Feds file criminal charges against ‘church’ selling ‘miracle cure’ for coronavirus

Federal prosecutors on Wednesday announced criminal charges against a Florida man and his three sons over their marketing of a toxic bleach as a miracle cure for everything from Alzheimer’s to multiple sclerosis, including COVID-19.

Mark Grenon, 62; Jonathan Grenon, 34; Jordan Grenon, 26; and Joseph Grenon, 32; have been charged with conspiracy to defraud the United States, conspiracy to violate the Federal Food, Drug and Cosmetic Act, and criminal contempt for selling Miracle Mineral Solution (“MMS”), a product they manufacture and promote despite a warning from the Food and Drug Administration to stop.

The Grenons sell MMS as a “sacrament” for their Genesis II Church of Health and Healing in Bradenton, Florida.

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“We can say cure, heal and treat as a Free Church,” Mark Grenon wrote in April, when the FDA issued its warning about their fraudulent claims about the product, as CrimeOnline previously reported. “Don’t need you [sic] approval or authorization for a Church Sacrament … There will be NO corrective actions on our part … You have no authority over us! … Never going to happen.”

The criminal complaint against the men also says that they threatened violence in letters to the judge presiding over the FDA’s civil case against them.

The FDA has not approved MMS or anything similar for treatment of anything. The “sacramental kit” — a two ounce bottle of sodium chlorite and water (their MMS) and a two ounce bottle of an “activator” (hydrochloric acid) — becomes “chlorine dioxide, a powerful bleach typically used for industrial water treatment or bleaching textiles, pulp, and paper,” the US Attorney for the Southern District of Florida said in a statement announcing the charges.

“We continue to protect the public from criminal conduct that takes advantage of the COVID-19 pandemic,” said US Attorney Ariana Fajardo Orshan. “Not only is this MMS product toxic, but its distribution and use may prevent those who are sick from receiving the legitimate healthcare they need. A United States District Court already has ordered the defendants to stop distributing this product; we will not sit idly by as individuals purposefully violate Court orders and put the public in danger.”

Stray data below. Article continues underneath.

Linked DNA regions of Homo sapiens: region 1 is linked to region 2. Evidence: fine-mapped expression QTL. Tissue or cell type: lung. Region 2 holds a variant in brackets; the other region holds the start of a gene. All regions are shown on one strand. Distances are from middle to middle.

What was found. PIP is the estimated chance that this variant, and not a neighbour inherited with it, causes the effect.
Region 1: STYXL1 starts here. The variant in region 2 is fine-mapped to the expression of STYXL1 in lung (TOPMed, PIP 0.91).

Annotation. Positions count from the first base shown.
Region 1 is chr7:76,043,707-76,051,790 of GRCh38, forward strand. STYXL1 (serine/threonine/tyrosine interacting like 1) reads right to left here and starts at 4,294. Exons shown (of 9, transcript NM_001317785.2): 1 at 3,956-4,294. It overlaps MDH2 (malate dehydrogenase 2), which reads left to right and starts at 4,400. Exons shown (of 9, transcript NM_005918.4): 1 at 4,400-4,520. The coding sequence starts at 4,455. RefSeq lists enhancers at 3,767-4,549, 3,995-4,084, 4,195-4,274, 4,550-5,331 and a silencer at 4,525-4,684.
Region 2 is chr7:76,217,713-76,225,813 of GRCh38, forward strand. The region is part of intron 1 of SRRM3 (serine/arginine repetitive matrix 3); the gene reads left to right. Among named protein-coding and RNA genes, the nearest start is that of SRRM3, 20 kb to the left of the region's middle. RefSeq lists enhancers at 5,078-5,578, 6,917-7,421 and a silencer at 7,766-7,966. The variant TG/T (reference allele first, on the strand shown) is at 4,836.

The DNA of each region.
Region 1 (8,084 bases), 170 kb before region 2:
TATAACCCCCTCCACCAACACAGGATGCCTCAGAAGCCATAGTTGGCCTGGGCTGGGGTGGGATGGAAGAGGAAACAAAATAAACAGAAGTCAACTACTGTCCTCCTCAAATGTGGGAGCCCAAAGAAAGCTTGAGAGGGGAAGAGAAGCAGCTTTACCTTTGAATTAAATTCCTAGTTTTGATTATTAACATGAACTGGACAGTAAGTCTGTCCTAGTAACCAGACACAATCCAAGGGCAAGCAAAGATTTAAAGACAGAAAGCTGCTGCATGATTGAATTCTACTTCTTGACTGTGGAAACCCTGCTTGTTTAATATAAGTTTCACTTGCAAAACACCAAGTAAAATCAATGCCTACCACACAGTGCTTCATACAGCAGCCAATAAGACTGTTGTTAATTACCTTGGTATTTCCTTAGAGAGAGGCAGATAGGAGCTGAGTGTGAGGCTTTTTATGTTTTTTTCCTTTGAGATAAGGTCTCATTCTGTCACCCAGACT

The FDA has been warning about MMS products, sold as Miracle Mineral Supplement, MMS, Chlorine Dioxide Protocol, or Water Purification Solution, since 2010. In 2015, Louis Daniel Smith, who sold an MMS solution through a company called Project GreenLife, was convicted of one count of conspiracy to commit multiple crimes, three counts of introducing misbranded drugs into interstate commerce with intent to defraud or mislead and one count of fraudulently smuggling merchandise into the United States. He was sentenced to more than four years in prison.

Genesis does not sell MMS directly. Instead, it calls its product a “sacrament” and asks for donations.

“Making claims that unproven drugs, especially potentially dangerous and unapproved chlorine dioxide products, can cure or prevent COVID-19 or any other disease is unacceptable,” said Catherine Hermsen, assistant commissioner of the FDA’s Office of Criminal Investigations. “The Genesis II Church of Health and Healing has actively and deliberately placed consumers at risk with their fraudulent Miracle Mineral Solution and Americans expect and deserve medical treatments that have been scientifically proven to be safe and effective.”

The FDA has previously sent warning letters to groups and individuals selling other products as a “cure” for coronavirus, including colloidal silver, teas, and essential oils.

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[Featured image: FDA]